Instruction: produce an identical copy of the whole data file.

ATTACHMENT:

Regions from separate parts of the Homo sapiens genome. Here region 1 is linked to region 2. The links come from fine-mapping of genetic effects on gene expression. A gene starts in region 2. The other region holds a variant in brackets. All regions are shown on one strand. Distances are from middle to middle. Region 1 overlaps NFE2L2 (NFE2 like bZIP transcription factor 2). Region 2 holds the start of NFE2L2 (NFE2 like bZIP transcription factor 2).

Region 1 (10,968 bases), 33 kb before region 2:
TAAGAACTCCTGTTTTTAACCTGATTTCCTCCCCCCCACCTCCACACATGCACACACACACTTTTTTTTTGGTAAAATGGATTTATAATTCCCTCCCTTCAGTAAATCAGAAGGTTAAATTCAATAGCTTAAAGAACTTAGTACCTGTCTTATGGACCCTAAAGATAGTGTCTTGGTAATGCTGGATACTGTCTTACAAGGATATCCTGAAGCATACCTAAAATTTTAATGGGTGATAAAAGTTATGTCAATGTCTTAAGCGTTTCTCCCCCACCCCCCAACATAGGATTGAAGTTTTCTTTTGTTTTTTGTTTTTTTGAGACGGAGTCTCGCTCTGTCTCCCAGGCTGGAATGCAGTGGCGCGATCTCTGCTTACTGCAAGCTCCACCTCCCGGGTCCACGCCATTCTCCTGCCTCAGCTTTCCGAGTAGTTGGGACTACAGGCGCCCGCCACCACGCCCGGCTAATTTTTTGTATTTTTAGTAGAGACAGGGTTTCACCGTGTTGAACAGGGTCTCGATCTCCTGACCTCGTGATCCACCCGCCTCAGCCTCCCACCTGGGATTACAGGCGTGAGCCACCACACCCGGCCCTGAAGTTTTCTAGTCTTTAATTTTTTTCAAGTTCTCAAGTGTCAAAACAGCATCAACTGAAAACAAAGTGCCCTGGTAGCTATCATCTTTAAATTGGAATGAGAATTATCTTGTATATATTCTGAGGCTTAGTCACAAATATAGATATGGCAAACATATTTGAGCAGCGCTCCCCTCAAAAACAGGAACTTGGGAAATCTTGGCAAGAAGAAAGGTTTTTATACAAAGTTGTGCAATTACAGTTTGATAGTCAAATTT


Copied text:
Regions from separate parts of the Homo sapiens genome. Here region 1 is linked to region 2. The links come from fine-mapping of genetic effects on gene expression. A gene starts in region 2. The other region holds a variant in brackets. All regions are shown on one strand. Distances are from middle to middle. Region 1 overlaps NFE2L2 (NFE2 like bZIP transcription factor 2). Region 2 holds the start of NFE2L2 (NFE2 like bZIP transcription factor 2).

Region 1 (10,968 bases), 33 kb before region 2:
TAAGAACTCCTGTTTTTAACCTGATTTCCTCCCCCCCACCTCCACACATGCACACACACACTTTTTTTTTGGTAAAATGGATTTATAATTCCCTCCCTTCAGTAAATCAGAAGGTTAAATTCAATAGCTTAAAGAACTTAGTACCTGTCTTATGGACCCTAAAGATAGTGTCTTGGTAATGCTGGATACTGTCTTACAAGGATATCCTGAAGCATACCTAAAATTTTAATGGGTGATAAAAGTTATGTCAATGTCTTAAGCGTTTCTCCCCCACCCCCCAACATAGGATTGAAGTTTTCTTTTGTTTTTTGTTTTTTTGAGACGGAGTCTCGCTCTGTCTCCCAGGCTGGAATGCAGTGGCGCGATCTCTGCTTACTGCAAGCTCCACCTCCCGGGTCCACGCCATTCTCCTGCCTCAGCTTTCCGAGTAGTTGGGACTACAGGCGCCCGCCACCACGCCCGGCTAATTTTTTGTATTTTTAGTAGAGACAGGGTTTCACCGTGTTGAACAGGGTCTCGATCTCCTGACCTCGTGATCCACCCGCCTCAGCCTCCCACCTGGGATTACAGGCGTGAGCCACCACACCCGGCCCTGAAGTTTTCTAGTCTTTAATTTTTTTCAAGTTCTCAAGTGTCAAAACAGCATCAACTGAAAACAAAGTGCCCTGGTAGCTATCATCTTTAAATTGGAATGAGAATTATCTTGTATATATTCTGAGGCTTAGTCACAAATATAGATATGGCAAACATATTTGAGCAGCGCTCCCCTCAAAAACAGGAACTTGGGAAATCTTGGCAAGAAGAAAGGTTTTTATACAAAGTTGTGCAATTACAGTTTGATAGTCAAATTT